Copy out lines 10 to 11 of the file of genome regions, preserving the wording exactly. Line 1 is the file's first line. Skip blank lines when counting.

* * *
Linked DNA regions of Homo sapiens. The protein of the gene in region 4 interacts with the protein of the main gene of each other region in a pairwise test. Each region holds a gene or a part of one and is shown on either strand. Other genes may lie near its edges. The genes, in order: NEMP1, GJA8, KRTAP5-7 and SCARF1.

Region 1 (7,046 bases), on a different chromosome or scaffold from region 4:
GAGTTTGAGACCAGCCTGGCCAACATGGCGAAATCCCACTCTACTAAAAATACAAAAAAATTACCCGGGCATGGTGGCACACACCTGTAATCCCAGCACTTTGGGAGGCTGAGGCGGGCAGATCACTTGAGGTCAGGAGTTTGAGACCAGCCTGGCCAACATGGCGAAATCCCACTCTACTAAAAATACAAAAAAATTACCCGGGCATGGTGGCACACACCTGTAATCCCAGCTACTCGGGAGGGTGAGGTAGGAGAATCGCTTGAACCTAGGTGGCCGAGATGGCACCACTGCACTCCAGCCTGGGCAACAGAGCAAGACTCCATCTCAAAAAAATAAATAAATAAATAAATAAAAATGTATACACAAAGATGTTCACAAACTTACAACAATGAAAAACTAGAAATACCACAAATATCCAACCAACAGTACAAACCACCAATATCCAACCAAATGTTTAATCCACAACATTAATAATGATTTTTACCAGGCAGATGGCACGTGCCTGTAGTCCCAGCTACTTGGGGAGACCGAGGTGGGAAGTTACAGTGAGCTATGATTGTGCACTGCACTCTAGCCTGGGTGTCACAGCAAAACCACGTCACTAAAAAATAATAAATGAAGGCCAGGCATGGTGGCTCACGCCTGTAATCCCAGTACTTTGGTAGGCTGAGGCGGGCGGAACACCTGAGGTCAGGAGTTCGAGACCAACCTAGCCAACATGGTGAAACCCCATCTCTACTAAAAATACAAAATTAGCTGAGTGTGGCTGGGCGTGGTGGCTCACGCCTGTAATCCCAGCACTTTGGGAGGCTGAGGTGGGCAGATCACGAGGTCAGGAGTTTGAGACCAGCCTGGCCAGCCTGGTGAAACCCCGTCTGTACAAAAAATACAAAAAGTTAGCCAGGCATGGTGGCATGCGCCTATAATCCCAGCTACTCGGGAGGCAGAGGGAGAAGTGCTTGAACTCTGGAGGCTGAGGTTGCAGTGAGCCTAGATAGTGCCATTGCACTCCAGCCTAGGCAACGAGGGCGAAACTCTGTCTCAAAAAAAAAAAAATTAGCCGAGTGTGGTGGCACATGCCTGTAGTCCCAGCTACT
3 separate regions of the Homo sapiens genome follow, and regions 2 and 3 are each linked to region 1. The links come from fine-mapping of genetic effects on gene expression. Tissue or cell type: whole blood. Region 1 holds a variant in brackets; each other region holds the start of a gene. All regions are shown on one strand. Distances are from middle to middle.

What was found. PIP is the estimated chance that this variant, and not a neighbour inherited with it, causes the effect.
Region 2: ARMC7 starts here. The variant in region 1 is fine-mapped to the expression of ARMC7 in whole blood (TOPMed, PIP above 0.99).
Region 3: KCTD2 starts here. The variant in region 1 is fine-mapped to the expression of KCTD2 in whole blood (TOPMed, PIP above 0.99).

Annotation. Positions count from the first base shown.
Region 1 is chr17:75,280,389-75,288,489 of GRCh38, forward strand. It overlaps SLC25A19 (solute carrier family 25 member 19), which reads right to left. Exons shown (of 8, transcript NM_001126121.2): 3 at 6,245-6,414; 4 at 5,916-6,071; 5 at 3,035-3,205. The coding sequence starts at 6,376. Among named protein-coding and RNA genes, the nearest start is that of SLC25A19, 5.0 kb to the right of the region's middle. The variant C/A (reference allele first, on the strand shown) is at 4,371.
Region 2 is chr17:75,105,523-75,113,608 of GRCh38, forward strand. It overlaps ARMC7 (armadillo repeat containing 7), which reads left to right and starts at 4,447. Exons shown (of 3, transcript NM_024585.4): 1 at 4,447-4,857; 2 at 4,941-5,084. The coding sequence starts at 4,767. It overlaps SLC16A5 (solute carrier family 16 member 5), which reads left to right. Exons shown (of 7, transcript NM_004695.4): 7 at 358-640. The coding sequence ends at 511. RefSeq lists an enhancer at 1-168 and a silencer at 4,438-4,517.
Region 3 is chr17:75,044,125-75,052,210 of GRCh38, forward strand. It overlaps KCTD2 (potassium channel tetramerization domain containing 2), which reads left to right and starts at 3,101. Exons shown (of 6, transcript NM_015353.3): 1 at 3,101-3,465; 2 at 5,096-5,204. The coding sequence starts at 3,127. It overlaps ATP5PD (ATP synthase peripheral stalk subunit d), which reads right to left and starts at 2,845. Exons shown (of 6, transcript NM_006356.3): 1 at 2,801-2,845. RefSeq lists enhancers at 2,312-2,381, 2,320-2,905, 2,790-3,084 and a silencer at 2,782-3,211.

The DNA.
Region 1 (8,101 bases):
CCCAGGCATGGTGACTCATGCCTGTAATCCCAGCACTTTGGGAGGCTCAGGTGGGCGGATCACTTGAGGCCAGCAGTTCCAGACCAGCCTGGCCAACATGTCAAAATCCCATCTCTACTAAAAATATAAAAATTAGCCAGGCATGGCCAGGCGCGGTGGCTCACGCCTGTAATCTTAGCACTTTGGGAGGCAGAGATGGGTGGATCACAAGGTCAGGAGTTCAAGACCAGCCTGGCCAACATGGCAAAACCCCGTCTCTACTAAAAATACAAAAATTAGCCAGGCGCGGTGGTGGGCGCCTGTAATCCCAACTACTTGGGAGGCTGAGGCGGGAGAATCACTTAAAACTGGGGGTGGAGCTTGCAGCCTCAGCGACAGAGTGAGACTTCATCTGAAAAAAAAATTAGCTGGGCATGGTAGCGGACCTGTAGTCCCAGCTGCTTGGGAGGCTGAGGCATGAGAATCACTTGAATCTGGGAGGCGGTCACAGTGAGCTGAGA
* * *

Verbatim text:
Region 2 is chr17:75,105,523-75,113,608 of GRCh38, forward strand. It overlaps ARMC7 (armadillo repeat containing 7), which reads left to right and starts at 4,447. Exons shown (of 3, transcript NM_024585.4): 1 at 4,447-4,857; 2 at 4,941-5,084. The coding sequence starts at 4,767. It overlaps SLC16A5 (solute carrier family 16 member 5), which reads left to right. Exons shown (of 7, transcript NM_004695.4): 7 at 358-640. The coding sequence ends at 511. RefSeq lists an enhancer at 1-168 and a silencer at 4,438-4,517.
Region 3 is chr17:75,044,125-75,052,210 of GRCh38, forward strand. It overlaps KCTD2 (potassium channel tetramerization domain containing 2), which reads left to right and starts at 3,101. Exons shown (of 6, transcript NM_015353.3): 1 at 3,101-3,465; 2 at 5,096-5,204. The coding sequence starts at 3,127. It overlaps ATP5PD (ATP synthase peripheral stalk subunit d), which reads right to left and starts at 2,845. Exons shown (of 6, transcript NM_006356.3): 1 at 2,801-2,845. RefSeq lists enhancers at 2,312-2,381, 2,320-2,905, 2,790-3,084 and a silencer at 2,782-3,211.